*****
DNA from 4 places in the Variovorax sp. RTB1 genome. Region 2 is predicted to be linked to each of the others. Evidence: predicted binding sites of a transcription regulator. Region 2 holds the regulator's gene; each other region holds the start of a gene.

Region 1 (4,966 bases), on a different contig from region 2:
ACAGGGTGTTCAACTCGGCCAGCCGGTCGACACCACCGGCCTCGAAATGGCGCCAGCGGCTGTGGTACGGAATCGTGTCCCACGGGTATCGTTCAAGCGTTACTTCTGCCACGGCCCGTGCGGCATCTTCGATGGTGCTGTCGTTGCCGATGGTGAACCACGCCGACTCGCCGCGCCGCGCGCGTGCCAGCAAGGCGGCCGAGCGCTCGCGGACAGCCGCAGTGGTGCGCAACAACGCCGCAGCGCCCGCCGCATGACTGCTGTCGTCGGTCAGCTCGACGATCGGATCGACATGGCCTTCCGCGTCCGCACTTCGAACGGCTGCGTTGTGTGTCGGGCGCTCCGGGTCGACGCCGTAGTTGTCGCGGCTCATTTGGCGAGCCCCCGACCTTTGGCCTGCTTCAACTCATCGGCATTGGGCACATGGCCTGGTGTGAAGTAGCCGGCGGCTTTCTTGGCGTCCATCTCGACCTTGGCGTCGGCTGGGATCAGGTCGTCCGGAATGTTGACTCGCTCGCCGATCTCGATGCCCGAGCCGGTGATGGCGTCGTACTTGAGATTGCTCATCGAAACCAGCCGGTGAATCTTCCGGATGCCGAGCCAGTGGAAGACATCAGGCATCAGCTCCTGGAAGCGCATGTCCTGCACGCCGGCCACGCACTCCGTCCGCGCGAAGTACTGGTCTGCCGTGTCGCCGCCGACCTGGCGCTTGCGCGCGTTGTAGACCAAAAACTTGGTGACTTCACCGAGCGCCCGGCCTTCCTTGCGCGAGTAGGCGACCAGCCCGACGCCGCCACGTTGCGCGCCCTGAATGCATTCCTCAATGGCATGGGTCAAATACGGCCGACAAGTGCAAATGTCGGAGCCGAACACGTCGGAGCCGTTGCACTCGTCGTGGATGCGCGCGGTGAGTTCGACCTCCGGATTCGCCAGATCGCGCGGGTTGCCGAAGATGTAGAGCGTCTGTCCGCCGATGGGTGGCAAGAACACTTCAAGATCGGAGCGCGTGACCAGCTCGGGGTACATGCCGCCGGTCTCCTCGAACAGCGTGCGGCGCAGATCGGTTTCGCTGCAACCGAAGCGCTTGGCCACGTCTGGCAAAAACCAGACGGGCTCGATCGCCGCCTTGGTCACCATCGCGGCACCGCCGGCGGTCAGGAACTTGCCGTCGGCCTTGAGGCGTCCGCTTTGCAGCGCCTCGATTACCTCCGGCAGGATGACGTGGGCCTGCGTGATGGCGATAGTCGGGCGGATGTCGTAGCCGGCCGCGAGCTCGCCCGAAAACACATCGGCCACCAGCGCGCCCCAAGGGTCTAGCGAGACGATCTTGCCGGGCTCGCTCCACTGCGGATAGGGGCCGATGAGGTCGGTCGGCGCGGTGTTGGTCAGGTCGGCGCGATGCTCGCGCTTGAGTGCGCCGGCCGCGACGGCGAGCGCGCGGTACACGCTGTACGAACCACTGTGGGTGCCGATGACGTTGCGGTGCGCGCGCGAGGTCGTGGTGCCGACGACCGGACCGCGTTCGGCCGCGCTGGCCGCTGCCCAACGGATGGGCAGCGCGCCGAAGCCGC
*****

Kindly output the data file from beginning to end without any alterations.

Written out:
DNA from 4 places in the Variovorax sp. RTB1 genome. Region 2 is predicted to be linked to each of the others. Evidence: predicted binding sites of a transcription regulator. Region 2 holds the regulator's gene; each other region holds the start of a gene.

Region 1 (4,966 bases), on a different contig from region 2:
ACAGGGTGTTCAACTCGGCCAGCCGGTCGACACCACCGGCCTCGAAATGGCGCCAGCGGCTGTGGTACGGAATCGTGTCCCACGGGTATCGTTCAAGCGTTACTTCTGCCACGGCCCGTGCGGCATCTTCGATGGTGCTGTCGTTGCCGATGGTGAACCACGCCGACTCGCCGCGCCGCGCGCGTGCCAGCAAGGCGGCCGAGCGCTCGCGGACAGCCGCAGTGGTGCGCAACAACGCCGCAGCGCCCGCCGCATGACTGCTGTCGTCGGTCAGCTCGACGATCGGATCGACATGGCCTTCCGCGTCCGCACTTCGAACGGCTGCGTTGTGTGTCGGGCGCTCCGGGTCGACGCCGTAGTTGTCGCGGCTCATTTGGCGAGCCCCCGACCTTTGGCCTGCTTCAACTCATCGGCATTGGGCACATGGCCTGGTGTGAAGTAGCCGGCGGCTTTCTTGGCGTCCATCTCGACCTTGGCGTCGGCTGGGATCAGGTCGTCCGGAATGTTGACTCGCTCGCCGATCTCGATGCCCGAGCCGGTGATGGCGTCGTACTTGAGATTGCTCATCGAAACCAGCCGGTGAATCTTCCGGATGCCGAGCCAGTGGAAGACATCAGGCATCAGCTCCTGGAAGCGCATGTCCTGCACGCCGGCCACGCACTCCGTCCGCGCGAAGTACTGGTCTGCCGTGTCGCCGCCGACCTGGCGCTTGCGCGCGTTGTAGACCAAAAACTTGGTGACTTCACCGAGCGCCCGGCCTTCCTTGCGCGAGTAGGCGACCAGCCCGACGCCGCCACGTTGCGCGCCCTGAATGCATTCCTCAATGGCATGGGTCAAATACGGCCGACAAGTGCAAATGTCGGAGCCGAACACGTCGGAGCCGTTGCACTCGTCGTGGATGCGCGCGGTGAGTTCGACCTCCGGATTCGCCAGATCGCGCGGGTTGCCGAAGATGTAGAGCGTCTGTCCGCCGATGGGTGGCAAGAACACTTCAAGATCGGAGCGCGTGACCAGCTCGGGGTACATGCCGCCGGTCTCCTCGAACAGCGTGCGGCGCAGATCGGTTTCGCTGCAACCGAAGCGCTTGGCCACGTCTGGCAAAAACCAGACGGGCTCGATCGCCGCCTTGGTCACCATCGCGGCACCGCCGGCGGTCAGGAACTTGCCGTCGGCCTTGAGGCGTCCGCTTTGCAGCGCCTCGATTACCTCCGGCAGGATGACGTGGGCCTGCGTGATGGCGATAGTCGGGCGGATGTCGTAGCCGGCCGCGAGCTCGCCCGAAAACACATCGGCCACCAGCGCGCCCCAAGGGTCTAGCGAGACGATCTTGCCGGGCTCGCTCCACTGCGGATAGGGGCCGATGAGGTCGGTCGGCGCGGTGTTGGTCAGGTCGGCGCGATGCTCGCGCTTGAGTGCGCCGGCCGCGACGGCGAGCGCGCGGTACACGCTGTACGAACCACTGTGGGTGCCGATGACGTTGCGGTGCGCGCGCGAGGTCGTGGTGCCGACGACCGGACCGCGTTCGGCCGCGCTGGCCGCTGCCCAACGGATGGGCAGCGCGCCGAAGCCGC